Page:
In this study, we collected multiple streams of physiologic data spanning both the autonomic nervous and digestive systems from healthy controls and patients with functional gastrointestinal disorders while they were at home for 24 hours. The autonomic nervous system is responsible for all unconscious functions, including heart rate, breathing, digestion, and sweating. The functional gastrointestinal disorder we focused on was gastroparesis, which is delayed gastric emptying without physical obstruction. Using these 24-hour data, we sought to identify differentiators in baseline autonomic and digestive function between healthy controls and patients and between different subtypes of patients.
To do so, we used a variety of different analyses techniques, each focused on extracting a specific type of information. One focused on heartbeat dynamics, computed from the electrocardiogram (ECG), to characterize autonomic activity to the heart throughout the day and night, representative of central changes in the autonomic nervous system. We also analyzed the frequency-related activity of the gastric slow wave, computed from the electrogastrogram (EGG), after meals, representative of the muscle-stimulating activity in the stomach itself.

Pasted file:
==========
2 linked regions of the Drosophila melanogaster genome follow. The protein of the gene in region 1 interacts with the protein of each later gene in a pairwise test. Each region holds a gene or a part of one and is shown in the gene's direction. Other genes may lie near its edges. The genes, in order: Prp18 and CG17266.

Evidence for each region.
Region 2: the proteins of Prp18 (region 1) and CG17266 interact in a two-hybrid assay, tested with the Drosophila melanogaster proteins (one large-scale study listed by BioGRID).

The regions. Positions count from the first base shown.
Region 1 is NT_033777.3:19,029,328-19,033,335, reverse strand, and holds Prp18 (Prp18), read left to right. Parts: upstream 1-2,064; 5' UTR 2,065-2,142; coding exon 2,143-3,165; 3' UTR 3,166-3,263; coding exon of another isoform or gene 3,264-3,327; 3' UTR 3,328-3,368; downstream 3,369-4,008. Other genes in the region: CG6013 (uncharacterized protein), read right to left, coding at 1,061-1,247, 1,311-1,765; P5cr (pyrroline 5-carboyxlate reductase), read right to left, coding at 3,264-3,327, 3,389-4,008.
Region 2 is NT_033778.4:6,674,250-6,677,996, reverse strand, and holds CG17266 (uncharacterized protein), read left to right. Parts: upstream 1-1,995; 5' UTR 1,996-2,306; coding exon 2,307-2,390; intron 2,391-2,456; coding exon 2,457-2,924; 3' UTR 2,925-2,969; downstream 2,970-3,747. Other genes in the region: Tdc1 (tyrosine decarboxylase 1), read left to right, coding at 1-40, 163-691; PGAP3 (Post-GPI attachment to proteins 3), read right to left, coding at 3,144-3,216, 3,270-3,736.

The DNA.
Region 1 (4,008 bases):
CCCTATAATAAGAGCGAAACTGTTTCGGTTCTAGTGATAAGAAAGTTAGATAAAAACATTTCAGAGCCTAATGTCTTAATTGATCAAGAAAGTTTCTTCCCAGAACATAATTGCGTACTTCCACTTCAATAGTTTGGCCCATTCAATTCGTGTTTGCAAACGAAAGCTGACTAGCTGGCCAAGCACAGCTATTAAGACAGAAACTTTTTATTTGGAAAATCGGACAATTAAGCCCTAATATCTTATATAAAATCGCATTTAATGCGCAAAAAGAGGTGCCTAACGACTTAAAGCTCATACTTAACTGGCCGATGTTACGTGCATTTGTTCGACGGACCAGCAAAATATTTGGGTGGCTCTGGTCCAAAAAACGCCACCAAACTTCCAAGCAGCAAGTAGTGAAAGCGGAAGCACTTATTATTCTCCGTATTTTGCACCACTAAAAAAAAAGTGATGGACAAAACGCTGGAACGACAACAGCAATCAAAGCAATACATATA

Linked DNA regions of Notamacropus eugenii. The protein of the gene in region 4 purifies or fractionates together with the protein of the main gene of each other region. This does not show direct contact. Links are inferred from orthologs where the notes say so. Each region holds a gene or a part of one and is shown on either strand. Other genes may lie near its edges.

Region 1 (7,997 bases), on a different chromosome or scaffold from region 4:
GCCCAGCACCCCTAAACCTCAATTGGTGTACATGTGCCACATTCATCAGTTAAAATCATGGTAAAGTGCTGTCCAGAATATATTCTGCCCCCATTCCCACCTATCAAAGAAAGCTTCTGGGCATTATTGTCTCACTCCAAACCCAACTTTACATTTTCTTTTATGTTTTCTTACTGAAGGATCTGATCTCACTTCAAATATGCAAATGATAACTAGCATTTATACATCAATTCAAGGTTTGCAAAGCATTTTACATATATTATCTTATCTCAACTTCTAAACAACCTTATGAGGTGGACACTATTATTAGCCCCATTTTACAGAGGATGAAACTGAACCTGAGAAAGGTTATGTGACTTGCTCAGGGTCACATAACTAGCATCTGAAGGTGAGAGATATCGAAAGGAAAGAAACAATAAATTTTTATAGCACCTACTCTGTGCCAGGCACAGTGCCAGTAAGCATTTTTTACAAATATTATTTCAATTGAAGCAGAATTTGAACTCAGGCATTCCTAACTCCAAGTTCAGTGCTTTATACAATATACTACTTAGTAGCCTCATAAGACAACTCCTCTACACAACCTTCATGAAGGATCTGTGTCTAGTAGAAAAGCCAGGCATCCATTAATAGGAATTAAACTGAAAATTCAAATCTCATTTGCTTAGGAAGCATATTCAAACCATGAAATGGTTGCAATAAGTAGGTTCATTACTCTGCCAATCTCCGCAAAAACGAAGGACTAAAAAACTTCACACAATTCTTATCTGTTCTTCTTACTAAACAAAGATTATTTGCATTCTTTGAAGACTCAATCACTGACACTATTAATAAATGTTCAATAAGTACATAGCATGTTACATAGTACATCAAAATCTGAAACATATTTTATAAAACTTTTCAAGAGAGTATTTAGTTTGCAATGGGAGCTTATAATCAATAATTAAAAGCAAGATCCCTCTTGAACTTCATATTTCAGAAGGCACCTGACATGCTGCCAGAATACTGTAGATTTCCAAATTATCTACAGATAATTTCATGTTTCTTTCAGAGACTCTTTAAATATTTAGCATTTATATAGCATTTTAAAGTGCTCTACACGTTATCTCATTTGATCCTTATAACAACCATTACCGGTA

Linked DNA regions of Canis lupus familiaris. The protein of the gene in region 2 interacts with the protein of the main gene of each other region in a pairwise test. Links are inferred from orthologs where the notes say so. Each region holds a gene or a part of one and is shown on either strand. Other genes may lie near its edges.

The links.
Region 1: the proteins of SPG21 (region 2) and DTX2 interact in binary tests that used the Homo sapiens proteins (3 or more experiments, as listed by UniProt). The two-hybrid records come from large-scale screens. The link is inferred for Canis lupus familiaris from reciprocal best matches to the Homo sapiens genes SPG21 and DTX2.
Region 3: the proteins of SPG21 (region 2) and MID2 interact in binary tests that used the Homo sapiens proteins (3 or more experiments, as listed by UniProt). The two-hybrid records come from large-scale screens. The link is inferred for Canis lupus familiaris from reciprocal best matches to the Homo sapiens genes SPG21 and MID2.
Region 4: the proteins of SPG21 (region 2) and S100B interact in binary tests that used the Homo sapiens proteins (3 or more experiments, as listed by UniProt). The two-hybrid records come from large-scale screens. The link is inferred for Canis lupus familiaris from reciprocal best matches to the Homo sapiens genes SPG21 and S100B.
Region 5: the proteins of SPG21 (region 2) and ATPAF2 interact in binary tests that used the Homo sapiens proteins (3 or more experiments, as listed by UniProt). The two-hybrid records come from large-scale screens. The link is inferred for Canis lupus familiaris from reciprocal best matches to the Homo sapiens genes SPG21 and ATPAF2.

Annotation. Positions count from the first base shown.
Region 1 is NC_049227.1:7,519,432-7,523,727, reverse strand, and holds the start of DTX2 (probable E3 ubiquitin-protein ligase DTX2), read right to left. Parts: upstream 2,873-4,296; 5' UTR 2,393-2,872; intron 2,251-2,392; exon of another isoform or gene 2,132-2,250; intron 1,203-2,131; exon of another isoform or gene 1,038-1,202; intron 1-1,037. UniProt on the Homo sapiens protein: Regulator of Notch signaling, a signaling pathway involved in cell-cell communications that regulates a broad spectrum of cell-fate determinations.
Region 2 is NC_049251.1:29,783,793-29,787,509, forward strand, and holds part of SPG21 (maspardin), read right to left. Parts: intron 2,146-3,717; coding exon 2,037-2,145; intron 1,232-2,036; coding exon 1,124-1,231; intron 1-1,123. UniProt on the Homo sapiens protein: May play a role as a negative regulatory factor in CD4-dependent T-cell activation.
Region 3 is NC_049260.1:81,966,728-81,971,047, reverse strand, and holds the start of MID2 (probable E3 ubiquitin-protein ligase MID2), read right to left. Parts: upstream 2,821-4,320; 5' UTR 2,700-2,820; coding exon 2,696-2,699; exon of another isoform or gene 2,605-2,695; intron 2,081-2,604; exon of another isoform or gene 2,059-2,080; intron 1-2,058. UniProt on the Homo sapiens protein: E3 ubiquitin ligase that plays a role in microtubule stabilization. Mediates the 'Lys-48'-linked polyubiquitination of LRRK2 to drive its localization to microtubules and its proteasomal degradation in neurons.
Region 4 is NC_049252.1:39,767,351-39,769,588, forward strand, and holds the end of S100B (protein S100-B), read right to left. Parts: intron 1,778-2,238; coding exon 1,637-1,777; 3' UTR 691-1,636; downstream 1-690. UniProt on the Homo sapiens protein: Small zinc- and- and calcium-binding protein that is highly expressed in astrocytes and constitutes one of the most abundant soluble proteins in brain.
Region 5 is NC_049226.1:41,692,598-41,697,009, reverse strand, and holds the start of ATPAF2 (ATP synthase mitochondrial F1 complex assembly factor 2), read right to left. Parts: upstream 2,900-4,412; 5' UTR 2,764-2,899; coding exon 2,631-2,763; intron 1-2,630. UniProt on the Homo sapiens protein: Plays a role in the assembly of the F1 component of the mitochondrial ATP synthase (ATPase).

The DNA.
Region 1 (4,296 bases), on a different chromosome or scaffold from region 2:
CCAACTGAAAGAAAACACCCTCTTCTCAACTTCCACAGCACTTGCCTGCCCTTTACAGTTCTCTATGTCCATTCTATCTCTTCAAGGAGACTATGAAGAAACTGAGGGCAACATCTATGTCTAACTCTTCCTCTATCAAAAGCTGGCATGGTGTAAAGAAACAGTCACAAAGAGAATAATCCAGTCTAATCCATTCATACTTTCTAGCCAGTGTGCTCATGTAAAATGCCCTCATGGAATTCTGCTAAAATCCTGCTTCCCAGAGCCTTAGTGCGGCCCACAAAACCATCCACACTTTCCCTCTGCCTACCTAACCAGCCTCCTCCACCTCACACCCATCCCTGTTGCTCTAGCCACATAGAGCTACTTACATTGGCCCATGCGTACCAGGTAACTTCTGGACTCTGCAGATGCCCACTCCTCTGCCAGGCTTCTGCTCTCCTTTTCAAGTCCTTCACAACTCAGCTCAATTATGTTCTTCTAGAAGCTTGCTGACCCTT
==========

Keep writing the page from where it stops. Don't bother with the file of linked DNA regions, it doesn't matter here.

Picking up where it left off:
We identified several key differentiators, specifically in regulation of autonomic activity throughout the circadian rhythm and in digestive activity patterns after meals, which separated patients from controls with an accuracy of 89% and separated specific patient phenotypes. For example, autonomic activity during sleep differentiated two different etiologies of gastroparesis, diabetic and idiopathic, from each other and healthy controls with an accuracy of 79%. In contrast, post-prandial (after meals) patterns in gastric slow wave power further differentiated diabetics with and without gastroparesis from each other with an accuracy of 90%. This work represents a first stage to identifying non-invasive biomarkers collected at home that could be used to verify functional gastrointestinal diagnoses, track disease progression for individuals, and suggest common disease origins between patients.